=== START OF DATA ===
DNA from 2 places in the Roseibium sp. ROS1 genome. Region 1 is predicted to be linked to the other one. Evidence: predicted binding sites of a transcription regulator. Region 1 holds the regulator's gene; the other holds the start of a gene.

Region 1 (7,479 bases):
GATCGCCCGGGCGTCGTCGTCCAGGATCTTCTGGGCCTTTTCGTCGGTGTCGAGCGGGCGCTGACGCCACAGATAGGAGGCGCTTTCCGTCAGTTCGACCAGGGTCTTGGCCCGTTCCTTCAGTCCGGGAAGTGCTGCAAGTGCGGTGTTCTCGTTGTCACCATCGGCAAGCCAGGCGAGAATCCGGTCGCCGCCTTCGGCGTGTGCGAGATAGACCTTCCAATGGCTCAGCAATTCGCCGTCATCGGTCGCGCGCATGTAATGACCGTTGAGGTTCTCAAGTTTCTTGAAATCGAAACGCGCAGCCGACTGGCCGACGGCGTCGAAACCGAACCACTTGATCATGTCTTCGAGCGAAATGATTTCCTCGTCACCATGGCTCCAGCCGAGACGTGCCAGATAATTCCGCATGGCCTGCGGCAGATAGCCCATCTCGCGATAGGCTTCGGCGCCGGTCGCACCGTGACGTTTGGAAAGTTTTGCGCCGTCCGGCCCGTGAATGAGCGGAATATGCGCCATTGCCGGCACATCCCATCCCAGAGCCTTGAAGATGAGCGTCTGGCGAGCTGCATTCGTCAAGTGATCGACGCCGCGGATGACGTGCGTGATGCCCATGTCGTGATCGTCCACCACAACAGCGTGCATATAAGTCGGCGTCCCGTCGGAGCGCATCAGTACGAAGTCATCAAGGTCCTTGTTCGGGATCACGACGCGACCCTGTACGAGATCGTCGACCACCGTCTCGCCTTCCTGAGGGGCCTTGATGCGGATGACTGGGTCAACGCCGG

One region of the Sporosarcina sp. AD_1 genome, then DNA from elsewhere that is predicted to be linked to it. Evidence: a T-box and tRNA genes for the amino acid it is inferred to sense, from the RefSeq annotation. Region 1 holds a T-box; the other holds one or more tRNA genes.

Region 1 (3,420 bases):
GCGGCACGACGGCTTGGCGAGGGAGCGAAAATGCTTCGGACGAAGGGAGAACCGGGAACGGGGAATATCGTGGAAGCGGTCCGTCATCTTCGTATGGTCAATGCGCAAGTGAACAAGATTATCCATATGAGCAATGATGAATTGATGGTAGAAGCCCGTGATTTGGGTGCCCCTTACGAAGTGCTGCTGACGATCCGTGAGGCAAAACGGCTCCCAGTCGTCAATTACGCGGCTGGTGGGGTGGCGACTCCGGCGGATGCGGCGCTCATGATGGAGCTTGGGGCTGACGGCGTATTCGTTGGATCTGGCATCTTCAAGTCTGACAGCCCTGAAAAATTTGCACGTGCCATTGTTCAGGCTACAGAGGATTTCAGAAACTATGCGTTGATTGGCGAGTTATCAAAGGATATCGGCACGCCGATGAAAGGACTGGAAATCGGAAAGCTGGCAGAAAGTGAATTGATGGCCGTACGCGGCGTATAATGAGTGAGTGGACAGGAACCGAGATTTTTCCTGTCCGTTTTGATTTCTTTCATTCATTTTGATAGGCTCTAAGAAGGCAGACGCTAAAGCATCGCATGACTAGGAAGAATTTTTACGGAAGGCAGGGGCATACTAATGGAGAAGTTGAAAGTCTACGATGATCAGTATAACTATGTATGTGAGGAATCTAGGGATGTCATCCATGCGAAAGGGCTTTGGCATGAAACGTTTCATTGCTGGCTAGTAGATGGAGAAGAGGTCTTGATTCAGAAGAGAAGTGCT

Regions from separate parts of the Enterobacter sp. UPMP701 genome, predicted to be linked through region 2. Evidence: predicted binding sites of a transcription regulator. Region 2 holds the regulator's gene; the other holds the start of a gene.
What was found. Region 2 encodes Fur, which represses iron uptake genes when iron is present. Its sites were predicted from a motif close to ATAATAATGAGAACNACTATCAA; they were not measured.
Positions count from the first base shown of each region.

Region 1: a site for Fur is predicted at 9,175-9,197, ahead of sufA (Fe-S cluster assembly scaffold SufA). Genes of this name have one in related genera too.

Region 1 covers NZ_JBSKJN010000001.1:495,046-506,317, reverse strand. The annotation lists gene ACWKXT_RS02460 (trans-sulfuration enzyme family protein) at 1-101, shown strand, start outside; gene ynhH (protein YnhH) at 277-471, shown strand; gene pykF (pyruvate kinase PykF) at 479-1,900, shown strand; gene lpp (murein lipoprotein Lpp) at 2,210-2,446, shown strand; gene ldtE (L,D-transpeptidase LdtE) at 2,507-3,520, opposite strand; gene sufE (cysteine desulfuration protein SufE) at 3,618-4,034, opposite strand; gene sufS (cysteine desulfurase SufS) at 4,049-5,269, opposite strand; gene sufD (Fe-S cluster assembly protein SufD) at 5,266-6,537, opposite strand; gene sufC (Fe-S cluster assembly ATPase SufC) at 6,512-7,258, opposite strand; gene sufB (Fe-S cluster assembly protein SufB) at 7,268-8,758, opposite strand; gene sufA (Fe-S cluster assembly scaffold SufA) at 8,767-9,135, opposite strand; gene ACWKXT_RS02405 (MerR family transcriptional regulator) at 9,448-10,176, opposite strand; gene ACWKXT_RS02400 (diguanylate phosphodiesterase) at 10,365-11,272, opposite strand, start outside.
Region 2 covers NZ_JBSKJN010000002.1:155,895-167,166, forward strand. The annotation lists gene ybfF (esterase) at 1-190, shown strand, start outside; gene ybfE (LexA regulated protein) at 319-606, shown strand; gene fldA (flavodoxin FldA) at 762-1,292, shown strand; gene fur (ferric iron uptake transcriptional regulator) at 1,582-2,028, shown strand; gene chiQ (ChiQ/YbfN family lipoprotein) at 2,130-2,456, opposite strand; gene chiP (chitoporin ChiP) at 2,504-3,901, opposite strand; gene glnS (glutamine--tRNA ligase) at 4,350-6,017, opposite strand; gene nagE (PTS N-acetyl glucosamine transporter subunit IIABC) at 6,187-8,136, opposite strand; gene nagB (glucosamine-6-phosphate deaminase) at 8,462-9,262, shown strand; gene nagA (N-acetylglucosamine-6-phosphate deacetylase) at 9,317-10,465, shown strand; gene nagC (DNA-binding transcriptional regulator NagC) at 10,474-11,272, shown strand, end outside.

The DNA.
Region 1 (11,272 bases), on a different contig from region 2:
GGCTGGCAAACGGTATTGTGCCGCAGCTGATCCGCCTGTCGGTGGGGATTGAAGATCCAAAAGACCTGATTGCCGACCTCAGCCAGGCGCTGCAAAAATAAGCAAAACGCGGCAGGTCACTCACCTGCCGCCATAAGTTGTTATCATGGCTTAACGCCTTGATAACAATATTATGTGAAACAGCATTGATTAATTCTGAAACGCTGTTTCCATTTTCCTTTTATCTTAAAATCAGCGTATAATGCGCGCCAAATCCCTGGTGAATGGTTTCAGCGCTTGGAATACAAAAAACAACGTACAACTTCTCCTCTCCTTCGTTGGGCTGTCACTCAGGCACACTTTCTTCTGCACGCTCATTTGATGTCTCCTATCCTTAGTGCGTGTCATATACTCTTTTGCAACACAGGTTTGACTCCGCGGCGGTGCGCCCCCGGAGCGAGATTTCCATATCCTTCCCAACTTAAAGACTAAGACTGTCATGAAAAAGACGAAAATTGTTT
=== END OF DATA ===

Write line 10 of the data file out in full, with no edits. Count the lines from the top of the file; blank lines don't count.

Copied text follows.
Region 1: a site for Fur is predicted at 9,175-9,197, ahead of sufA (Fe-S cluster assembly scaffold SufA). Genes of this name have one in related genera too.